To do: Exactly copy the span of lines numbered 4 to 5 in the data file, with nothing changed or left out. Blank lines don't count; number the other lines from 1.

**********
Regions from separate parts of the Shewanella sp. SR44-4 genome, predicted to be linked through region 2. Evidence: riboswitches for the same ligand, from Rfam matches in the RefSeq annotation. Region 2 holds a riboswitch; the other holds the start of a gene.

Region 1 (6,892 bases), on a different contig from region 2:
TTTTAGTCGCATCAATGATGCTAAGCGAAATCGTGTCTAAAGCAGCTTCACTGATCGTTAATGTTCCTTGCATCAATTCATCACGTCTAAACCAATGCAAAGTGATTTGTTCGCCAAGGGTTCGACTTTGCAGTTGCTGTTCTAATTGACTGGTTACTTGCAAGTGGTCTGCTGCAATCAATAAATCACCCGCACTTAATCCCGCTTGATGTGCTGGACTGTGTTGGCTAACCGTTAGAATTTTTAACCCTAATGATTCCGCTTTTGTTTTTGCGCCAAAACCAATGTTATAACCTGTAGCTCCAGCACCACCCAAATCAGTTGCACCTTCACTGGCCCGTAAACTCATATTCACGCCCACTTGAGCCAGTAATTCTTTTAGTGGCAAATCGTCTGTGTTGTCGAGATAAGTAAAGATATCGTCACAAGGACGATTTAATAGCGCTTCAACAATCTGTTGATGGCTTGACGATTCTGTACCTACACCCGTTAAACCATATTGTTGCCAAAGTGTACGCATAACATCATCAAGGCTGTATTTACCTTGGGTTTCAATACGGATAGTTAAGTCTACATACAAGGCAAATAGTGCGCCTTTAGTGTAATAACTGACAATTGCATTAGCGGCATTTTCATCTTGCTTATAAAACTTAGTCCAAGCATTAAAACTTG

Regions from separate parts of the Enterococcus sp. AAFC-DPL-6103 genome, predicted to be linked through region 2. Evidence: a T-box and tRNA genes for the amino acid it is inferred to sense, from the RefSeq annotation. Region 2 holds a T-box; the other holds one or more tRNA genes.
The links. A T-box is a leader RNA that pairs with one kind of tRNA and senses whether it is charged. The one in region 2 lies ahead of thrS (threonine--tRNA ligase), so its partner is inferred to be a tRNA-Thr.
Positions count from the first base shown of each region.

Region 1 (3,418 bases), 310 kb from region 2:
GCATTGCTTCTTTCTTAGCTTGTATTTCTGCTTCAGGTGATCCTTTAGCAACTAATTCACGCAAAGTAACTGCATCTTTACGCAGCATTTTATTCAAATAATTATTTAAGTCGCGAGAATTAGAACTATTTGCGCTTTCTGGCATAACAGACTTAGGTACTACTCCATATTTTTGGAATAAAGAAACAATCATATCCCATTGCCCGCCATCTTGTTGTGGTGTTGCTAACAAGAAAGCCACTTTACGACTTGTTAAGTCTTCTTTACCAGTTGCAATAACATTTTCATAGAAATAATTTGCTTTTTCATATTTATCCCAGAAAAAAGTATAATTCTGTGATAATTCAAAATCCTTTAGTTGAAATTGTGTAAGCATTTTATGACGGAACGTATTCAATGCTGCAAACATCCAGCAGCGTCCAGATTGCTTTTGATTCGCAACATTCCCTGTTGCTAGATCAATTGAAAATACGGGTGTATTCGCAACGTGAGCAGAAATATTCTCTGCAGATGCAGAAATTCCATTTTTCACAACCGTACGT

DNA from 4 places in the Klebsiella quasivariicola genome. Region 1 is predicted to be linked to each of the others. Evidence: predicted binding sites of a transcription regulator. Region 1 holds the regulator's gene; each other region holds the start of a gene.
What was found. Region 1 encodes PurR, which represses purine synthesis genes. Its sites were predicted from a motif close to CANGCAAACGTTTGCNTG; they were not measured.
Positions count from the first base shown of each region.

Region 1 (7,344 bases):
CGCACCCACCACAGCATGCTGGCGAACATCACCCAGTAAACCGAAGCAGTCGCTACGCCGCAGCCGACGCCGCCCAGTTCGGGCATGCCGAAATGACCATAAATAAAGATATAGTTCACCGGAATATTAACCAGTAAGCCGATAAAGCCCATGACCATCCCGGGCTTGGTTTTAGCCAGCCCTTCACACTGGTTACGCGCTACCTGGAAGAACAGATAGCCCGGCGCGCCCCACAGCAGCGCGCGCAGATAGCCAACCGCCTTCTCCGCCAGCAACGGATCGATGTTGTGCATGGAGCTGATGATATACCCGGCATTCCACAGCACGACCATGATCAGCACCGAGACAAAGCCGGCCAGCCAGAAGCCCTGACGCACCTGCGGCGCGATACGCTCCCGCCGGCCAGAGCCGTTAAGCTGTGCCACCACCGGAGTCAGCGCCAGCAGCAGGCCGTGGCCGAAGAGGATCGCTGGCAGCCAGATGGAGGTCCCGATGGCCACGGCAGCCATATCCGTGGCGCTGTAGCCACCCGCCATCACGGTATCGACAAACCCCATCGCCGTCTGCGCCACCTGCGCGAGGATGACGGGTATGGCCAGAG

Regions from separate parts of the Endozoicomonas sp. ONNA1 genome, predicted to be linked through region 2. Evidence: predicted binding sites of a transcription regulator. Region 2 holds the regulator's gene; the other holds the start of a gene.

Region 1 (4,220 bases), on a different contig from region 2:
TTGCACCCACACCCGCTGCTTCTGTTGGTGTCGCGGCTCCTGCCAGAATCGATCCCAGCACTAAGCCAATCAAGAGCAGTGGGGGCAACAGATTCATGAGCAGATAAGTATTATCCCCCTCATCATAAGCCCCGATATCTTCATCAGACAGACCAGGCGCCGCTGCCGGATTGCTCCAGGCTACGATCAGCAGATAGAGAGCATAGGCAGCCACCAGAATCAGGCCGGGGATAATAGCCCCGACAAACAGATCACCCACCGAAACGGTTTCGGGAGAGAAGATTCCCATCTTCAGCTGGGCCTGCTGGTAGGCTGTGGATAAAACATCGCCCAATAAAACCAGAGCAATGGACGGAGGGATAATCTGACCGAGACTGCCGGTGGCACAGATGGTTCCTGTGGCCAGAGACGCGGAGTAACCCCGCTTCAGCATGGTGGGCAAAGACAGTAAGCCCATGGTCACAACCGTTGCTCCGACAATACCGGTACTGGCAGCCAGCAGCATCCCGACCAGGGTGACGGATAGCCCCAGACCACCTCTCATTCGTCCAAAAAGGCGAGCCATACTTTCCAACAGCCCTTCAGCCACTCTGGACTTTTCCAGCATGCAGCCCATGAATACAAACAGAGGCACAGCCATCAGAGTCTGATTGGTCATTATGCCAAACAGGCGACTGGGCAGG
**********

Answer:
Regions from separate parts of the Enterococcus sp. AAFC-DPL-6103 genome, predicted to be linked through region 2. Evidence: a T-box and tRNA genes for the amino acid it is inferred to sense, from the RefSeq annotation. Region 2 holds a T-box; the other holds one or more tRNA genes.
The links. A T-box is a leader RNA that pairs with one kind of tRNA and senses whether it is charged. The one in region 2 lies ahead of thrS (threonine--tRNA ligase), so its partner is inferred to be a tRNA-Thr.